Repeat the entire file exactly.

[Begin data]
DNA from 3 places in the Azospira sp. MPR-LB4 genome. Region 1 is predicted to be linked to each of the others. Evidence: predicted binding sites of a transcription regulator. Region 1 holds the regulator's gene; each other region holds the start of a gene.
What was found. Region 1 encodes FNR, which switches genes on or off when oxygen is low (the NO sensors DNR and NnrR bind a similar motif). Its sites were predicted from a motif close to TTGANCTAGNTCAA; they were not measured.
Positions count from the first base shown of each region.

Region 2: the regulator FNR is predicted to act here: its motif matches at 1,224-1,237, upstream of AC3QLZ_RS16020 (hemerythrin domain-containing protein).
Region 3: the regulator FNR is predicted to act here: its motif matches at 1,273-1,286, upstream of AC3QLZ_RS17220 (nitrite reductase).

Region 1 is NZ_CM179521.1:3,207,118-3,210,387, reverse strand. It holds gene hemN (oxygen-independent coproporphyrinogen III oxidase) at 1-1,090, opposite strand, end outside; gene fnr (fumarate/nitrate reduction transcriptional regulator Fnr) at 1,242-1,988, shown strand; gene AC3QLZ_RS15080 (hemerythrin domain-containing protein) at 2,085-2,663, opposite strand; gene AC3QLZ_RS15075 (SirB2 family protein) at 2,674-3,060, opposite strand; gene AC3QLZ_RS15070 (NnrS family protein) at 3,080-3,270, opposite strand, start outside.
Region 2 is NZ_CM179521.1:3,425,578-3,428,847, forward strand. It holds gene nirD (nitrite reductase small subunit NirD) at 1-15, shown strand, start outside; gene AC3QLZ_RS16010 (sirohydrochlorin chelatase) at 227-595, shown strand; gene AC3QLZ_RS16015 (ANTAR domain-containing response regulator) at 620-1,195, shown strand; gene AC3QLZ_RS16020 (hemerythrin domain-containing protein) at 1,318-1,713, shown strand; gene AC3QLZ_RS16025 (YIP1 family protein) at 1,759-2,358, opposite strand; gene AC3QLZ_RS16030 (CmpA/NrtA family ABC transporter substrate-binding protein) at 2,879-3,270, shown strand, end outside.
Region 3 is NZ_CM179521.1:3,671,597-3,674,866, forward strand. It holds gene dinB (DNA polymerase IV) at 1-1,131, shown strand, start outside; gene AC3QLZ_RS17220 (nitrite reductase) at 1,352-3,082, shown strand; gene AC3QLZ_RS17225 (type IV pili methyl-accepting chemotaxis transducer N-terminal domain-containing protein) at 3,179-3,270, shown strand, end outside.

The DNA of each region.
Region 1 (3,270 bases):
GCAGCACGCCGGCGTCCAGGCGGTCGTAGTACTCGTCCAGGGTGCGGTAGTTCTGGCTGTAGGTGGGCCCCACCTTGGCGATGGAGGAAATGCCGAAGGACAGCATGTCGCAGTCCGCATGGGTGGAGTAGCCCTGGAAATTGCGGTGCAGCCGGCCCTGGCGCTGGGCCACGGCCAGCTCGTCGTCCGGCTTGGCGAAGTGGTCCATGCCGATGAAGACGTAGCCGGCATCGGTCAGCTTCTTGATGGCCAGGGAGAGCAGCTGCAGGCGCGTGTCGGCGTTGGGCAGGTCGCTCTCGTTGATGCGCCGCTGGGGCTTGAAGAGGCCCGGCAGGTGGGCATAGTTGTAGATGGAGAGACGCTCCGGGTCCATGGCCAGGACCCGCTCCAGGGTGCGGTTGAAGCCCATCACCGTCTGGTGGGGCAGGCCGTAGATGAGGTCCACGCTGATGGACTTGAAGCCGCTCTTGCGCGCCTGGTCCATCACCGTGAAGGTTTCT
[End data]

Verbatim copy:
DNA from 3 places in the Azospira sp. MPR-LB4 genome. Region 1 is predicted to be linked to each of the others. Evidence: predicted binding sites of a transcription regulator. Region 1 holds the regulator's gene; each other region holds the start of a gene.
What was found. Region 1 encodes FNR, which switches genes on or off when oxygen is low (the NO sensors DNR and NnrR bind a similar motif). Its sites were predicted from a motif close to TTGANCTAGNTCAA; they were not measured.
Positions count from the first base shown of each region.

Region 2: the regulator FNR is predicted to act here: its motif matches at 1,224-1,237, upstream of AC3QLZ_RS16020 (hemerythrin domain-containing protein).
Region 3: the regulator FNR is predicted to act here: its motif matches at 1,273-1,286, upstream of AC3QLZ_RS17220 (nitrite reductase).

Region 1 is NZ_CM179521.1:3,207,118-3,210,387, reverse strand. It holds gene hemN (oxygen-independent coproporphyrinogen III oxidase) at 1-1,090, opposite strand, end outside; gene fnr (fumarate/nitrate reduction transcriptional regulator Fnr) at 1,242-1,988, shown strand; gene AC3QLZ_RS15080 (hemerythrin domain-containing protein) at 2,085-2,663, opposite strand; gene AC3QLZ_RS15075 (SirB2 family protein) at 2,674-3,060, opposite strand; gene AC3QLZ_RS15070 (NnrS family protein) at 3,080-3,270, opposite strand, start outside.
Region 2 is NZ_CM179521.1:3,425,578-3,428,847, forward strand. It holds gene nirD (nitrite reductase small subunit NirD) at 1-15, shown strand, start outside; gene AC3QLZ_RS16010 (sirohydrochlorin chelatase) at 227-595, shown strand; gene AC3QLZ_RS16015 (ANTAR domain-containing response regulator) at 620-1,195, shown strand; gene AC3QLZ_RS16020 (hemerythrin domain-containing protein) at 1,318-1,713, shown strand; gene AC3QLZ_RS16025 (YIP1 family protein) at 1,759-2,358, opposite strand; gene AC3QLZ_RS16030 (CmpA/NrtA family ABC transporter substrate-binding protein) at 2,879-3,270, shown strand, end outside.
Region 3 is NZ_CM179521.1:3,671,597-3,674,866, forward strand. It holds gene dinB (DNA polymerase IV) at 1-1,131, shown strand, start outside; gene AC3QLZ_RS17220 (nitrite reductase) at 1,352-3,082, shown strand; gene AC3QLZ_RS17225 (type IV pili methyl-accepting chemotaxis transducer N-terminal domain-containing protein) at 3,179-3,270, shown strand, end outside.

The DNA of each region.
Region 1 (3,270 bases):
GCAGCACGCCGGCGTCCAGGCGGTCGTAGTACTCGTCCAGGGTGCGGTAGTTCTGGCTGTAGGTGGGCCCCACCTTGGCGATGGAGGAAATGCCGAAGGACAGCATGTCGCAGTCCGCATGGGTGGAGTAGCCCTGGAAATTGCGGTGCAGCCGGCCCTGGCGCTGGGCCACGGCCAGCTCGTCGTCCGGCTTGGCGAAGTGGTCCATGCCGATGAAGACGTAGCCGGCATCGGTCAGCTTCTTGATGGCCAGGGAGAGCAGCTGCAGGCGCGTGTCGGCGTTGGGCAGGTCGCTCTCGTTGATGCGCCGCTGGGGCTTGAAGAGGCCCGGCAGGTGGGCATAGTTGTAGATGGAGAGACGCTCCGGGTCCATGGCCAGGACCCGCTCCAGGGTGCGGTTGAAGCCCATCACCGTCTGGTGGGGCAGGCCGTAGATGAGGTCCACGCTGATGGACTTGAAGCCGCTCTTGCGCGCCTGGTCCATCACCGTGAAGGTTTCT